And disappointment that surrounds these poems,   
About the private facts those feelings might conceal,   
And what their source was in my life.

I said that none of it was personal,
That as lives go my own life was a settled one,   
Comprising both successes and misfortunes, the successes   
Not especially striking, the misfortunes small.

And yet the question is a real one,
And not for me alone, though certainly for me.   
For even if, as Wittgenstein once claimed,   
That while the facts may stay the same

And what is true of one is true of both,
The happy and unhappy man inhabit different worlds,   
One still would want to know which world this is,   
And how that other one could seem so close.

So much of how life feels lies in the phrasing,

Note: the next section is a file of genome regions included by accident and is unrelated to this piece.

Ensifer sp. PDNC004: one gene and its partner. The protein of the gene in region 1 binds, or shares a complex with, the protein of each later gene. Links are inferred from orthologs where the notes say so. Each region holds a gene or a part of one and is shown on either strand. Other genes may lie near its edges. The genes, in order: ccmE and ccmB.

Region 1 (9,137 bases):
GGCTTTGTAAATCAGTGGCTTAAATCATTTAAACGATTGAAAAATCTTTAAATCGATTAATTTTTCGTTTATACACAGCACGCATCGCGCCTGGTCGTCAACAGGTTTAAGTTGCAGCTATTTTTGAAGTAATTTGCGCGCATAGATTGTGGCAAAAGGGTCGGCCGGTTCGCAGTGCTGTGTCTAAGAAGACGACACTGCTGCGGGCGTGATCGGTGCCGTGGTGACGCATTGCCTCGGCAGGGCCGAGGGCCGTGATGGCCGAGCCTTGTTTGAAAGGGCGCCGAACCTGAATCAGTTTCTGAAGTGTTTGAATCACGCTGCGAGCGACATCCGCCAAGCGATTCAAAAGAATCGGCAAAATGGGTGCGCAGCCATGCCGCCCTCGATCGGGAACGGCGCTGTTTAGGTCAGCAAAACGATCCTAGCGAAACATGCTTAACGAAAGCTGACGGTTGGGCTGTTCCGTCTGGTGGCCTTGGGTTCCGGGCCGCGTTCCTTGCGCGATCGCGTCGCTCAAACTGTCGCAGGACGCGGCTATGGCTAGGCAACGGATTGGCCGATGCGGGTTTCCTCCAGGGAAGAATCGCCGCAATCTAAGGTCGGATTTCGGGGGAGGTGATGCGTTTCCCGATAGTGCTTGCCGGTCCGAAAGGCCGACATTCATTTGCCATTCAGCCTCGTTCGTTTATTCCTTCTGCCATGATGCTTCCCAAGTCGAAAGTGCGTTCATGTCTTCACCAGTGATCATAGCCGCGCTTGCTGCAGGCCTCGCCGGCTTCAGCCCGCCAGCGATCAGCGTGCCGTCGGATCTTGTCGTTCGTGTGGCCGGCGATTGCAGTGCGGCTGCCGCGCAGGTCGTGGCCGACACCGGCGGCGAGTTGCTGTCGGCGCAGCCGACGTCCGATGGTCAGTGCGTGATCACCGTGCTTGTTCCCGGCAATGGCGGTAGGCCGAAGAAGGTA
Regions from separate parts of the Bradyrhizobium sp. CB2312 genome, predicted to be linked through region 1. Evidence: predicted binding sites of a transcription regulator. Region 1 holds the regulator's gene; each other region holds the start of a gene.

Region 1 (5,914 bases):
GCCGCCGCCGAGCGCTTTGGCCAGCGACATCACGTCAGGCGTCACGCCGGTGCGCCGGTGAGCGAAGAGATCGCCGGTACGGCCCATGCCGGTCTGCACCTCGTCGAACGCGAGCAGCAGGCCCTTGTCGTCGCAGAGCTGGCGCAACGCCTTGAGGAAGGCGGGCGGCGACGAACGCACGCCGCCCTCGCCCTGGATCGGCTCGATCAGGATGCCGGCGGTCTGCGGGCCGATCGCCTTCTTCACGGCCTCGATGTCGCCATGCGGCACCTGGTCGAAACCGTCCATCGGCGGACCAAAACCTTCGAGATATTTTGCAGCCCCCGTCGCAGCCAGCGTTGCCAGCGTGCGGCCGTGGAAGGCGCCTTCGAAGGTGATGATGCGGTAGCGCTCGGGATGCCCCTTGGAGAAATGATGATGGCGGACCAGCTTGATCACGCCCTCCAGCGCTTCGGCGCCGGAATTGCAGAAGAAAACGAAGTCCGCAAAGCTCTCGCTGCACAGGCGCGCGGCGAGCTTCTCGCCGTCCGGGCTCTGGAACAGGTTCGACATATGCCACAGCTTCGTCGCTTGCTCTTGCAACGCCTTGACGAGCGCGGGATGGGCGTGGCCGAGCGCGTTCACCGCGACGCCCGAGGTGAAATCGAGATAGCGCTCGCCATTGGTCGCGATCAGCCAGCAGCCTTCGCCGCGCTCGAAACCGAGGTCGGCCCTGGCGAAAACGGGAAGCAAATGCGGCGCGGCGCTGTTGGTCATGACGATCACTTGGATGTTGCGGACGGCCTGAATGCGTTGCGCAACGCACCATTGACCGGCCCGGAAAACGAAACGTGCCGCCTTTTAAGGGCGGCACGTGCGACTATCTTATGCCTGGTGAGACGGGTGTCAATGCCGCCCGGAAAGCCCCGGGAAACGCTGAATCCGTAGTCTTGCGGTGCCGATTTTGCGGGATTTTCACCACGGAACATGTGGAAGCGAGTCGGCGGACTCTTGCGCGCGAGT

In the way a thought starts, then turns back upon itself   
Until its question hangs unanswered in the breeze.   
Perhaps the sadness is a way of seeming free,

Of denying what can change or disappear,   
Of tearing free from circumstance,
As though the soul could only speak out from the   
Safety of some private chamber in the air.

Let me try once more. I think the saddest moments   
Are the ones that also seem most beautiful,   
For the nature of a moment is to fade,
Leaving everything unaltered, and the landscape

Where the light fell as it was before.
And time makes poetry from what it takes away,   
And the measure of experience
Is not that it be real, but that it last,

And what one knows is simply what one knew,   
And what I want is simply what I had.
These are the premises that structure what I feel,   
The axioms that govern my imagination,

And beneath them lies the fear—
Not the fear of the unknown, but the fear of growing old   
Unchanged, of looking in the mirror